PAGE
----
The central challenge is that living organisms as we know them today are the extremely complex products of a long period of evolutionary change. Those attempting to understand how life arose from inert matter must therefore imagine highly simplified versions of living organisms that could have arisen by a stepwise process of chemical evolution. This has created ongoing debates about whether nucleic acids or other polymers came first, or metabolic reactions, or lipid-based compartments, or something else entirely.12
The overarching field incorporates a number of supporting investigations, each of which intersects with all the others. These include determining conditions on the early Earth and how they changed; fundamental issues in systems chemistry; and identifying the most essential features of living organisms. As a result, progress in this area depends partly on improvements to the geological record, partly on advancements in measurement techniques necessary to study highly complex chemical systems, and to a great extent on progress in fundamental biology.
Two significant philosophical difficulties add to the challenges. First, how the origin of life happened is a fundamentally historical question that science cannot definitively answer. The best that can be achieved is to experimentally demonstrate geologically plausible processes that lead to life-like behaviours. Second, there is no agreed definition of life --- and it may not be possible to develop one. Certainly, there has been little progress on that question in recent decades. This means that judging the success of a given experiment is unusually subjective, because researchers can legitimately disagree over whether the end product is truly alive.3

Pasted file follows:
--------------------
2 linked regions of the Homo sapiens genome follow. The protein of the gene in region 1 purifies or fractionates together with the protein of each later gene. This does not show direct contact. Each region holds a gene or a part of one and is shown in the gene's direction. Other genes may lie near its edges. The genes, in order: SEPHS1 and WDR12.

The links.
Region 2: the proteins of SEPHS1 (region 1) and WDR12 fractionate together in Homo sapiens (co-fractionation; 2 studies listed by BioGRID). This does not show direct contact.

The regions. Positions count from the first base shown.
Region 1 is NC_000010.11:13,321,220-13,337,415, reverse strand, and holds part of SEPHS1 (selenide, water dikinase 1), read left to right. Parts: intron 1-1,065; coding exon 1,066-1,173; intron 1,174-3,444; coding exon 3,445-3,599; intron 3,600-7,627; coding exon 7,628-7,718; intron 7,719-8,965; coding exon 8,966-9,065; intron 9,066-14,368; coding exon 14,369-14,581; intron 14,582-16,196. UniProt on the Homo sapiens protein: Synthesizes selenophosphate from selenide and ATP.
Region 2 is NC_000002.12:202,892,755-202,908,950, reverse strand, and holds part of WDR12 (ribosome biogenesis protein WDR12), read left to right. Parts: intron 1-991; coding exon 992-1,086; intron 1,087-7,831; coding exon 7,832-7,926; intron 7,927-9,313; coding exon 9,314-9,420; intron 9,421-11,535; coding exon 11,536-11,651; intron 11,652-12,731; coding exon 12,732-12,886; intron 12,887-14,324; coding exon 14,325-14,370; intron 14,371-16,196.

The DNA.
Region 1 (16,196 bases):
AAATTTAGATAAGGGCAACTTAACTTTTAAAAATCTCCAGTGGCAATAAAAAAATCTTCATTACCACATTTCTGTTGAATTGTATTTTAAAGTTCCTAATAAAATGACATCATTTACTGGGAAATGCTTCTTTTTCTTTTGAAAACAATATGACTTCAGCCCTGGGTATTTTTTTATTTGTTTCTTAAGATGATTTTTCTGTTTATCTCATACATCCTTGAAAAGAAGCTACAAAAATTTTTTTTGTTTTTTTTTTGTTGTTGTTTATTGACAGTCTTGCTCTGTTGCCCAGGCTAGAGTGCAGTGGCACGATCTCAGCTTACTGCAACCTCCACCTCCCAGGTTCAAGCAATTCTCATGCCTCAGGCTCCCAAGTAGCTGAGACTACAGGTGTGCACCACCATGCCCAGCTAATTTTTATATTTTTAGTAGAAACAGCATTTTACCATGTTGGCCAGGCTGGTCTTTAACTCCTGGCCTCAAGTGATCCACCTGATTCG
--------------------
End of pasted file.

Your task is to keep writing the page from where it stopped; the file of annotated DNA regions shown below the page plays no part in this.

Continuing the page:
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In February 2023, US researchers published Relatively oxidized fluids fed Earth’s earliest hydrothermal systems. This paper unearths previously undiscovered attributes of Earth's ancient lithospheric fluids, signifying a more oxidised state than earlier believed and highlighting the potential sites for early prebiotic synthesis or microbial activities. Coevolution of reproducers and replicators at the origin of life and the conditions for the origin of genomes, published in March by a team of researchers from the US, Armenia and France, breaks new ground with a comprehensive model elucidating the early evolutionary interplay between cellular structures and genetic entities, shedding light on the delicate balance required to thwart parasitic dominances and foster the emergence of intricate cellular life. In August, Electron transport chains as a window into the earliest stages of evolution mooted electron transport chains as the nexus between the early evolutionary timeline and the protocellular phase. The US-based authors wove together "top-down" evolutionary paradigms with "bottom-up" empirical investigations.